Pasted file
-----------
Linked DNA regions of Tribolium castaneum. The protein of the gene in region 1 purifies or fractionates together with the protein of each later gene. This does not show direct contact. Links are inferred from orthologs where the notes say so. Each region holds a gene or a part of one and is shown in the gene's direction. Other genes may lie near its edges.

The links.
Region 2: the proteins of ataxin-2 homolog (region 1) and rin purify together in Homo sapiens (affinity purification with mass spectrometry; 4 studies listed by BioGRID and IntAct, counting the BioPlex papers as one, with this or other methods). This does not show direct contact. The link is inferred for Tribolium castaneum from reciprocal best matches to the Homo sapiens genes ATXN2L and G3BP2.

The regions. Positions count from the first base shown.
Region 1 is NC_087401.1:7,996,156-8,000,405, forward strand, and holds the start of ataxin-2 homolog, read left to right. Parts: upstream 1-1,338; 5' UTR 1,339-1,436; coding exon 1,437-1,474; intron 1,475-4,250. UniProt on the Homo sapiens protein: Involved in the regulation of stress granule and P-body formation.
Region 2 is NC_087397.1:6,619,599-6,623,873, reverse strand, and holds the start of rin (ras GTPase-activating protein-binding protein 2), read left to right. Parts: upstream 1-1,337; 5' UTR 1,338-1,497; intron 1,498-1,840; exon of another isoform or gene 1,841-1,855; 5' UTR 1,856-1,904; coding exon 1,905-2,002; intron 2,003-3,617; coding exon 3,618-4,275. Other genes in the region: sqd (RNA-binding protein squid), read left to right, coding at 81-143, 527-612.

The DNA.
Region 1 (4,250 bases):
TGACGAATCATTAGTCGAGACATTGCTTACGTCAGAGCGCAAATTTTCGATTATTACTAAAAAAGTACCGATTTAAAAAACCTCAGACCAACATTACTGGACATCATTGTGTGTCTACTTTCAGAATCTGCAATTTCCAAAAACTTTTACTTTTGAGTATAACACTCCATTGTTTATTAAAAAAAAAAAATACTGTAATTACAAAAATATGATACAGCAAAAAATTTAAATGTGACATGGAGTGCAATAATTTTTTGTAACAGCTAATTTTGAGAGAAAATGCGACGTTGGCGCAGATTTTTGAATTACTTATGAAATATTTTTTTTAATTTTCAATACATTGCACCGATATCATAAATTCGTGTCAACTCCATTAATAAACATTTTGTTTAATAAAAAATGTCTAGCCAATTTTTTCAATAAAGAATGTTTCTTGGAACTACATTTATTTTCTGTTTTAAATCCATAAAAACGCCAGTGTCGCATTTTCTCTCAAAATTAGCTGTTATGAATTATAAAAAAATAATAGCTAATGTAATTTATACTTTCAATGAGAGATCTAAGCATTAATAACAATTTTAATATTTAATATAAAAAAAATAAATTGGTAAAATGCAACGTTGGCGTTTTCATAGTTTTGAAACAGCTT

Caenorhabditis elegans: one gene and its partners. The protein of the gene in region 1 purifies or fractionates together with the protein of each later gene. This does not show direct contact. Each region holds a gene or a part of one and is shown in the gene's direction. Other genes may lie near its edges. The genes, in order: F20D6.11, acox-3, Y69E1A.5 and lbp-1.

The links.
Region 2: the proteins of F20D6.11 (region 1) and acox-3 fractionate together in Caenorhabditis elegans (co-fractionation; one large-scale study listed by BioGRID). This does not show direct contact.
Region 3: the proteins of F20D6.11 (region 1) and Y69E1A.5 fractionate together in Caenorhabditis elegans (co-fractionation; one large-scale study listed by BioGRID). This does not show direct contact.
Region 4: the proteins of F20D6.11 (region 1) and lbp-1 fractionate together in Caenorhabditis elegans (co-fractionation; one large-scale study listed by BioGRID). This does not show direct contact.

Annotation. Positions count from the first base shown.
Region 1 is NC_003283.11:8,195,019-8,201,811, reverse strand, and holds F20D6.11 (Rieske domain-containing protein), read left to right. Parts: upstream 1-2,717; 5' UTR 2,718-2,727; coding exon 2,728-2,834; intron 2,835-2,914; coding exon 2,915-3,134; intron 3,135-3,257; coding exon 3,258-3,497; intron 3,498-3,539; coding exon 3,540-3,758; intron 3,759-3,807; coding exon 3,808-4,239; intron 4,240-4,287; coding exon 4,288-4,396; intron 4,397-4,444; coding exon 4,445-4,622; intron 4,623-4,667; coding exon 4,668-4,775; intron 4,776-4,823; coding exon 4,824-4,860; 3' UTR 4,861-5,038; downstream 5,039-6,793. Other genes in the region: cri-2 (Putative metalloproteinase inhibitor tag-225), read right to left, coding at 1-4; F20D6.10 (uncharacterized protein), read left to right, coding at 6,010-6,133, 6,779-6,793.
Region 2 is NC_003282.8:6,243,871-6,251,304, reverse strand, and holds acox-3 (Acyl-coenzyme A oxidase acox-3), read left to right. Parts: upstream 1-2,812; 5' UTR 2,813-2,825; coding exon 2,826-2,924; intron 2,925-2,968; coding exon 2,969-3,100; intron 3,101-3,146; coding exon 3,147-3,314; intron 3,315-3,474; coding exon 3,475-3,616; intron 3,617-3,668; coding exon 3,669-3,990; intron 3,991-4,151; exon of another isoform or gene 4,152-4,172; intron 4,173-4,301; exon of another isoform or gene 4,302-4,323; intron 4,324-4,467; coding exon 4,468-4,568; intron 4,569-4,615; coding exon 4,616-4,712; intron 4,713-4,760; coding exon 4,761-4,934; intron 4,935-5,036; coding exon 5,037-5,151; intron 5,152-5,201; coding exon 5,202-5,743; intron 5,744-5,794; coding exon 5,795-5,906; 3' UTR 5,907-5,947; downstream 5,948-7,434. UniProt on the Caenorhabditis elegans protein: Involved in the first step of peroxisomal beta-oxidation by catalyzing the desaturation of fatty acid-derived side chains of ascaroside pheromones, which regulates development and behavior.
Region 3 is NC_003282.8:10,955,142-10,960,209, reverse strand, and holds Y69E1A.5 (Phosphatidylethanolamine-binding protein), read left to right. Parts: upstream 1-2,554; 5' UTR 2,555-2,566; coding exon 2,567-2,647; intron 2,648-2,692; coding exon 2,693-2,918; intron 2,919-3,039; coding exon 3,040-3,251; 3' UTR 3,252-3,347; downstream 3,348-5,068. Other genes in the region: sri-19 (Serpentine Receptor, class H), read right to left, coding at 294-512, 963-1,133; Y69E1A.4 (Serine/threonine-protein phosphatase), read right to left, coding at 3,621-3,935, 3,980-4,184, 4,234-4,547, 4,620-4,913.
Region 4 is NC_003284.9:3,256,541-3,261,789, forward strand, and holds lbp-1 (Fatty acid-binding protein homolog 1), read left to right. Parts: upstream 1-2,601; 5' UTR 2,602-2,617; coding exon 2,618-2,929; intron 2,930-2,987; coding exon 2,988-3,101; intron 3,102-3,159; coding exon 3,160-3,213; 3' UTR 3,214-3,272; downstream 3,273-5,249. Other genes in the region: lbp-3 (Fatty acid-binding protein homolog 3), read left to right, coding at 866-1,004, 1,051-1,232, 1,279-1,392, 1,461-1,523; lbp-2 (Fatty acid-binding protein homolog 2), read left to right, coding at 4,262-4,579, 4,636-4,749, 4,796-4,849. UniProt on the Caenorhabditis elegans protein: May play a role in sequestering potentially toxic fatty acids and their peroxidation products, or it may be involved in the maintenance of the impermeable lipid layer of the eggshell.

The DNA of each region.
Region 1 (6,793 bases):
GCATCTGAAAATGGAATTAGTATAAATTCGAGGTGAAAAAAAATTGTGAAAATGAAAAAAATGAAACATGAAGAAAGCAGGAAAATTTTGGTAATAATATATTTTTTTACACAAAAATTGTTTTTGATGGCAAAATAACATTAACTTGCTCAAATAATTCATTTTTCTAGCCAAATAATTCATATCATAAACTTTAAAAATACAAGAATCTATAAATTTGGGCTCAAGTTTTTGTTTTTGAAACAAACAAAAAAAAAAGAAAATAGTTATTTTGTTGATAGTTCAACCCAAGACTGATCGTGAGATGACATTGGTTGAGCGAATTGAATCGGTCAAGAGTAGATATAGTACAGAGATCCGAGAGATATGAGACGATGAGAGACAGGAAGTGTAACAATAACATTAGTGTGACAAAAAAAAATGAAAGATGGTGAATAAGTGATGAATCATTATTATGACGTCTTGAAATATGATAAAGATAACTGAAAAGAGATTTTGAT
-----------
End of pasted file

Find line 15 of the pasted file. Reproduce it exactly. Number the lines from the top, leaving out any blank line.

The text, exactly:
Annotation. Positions count from the first base shown.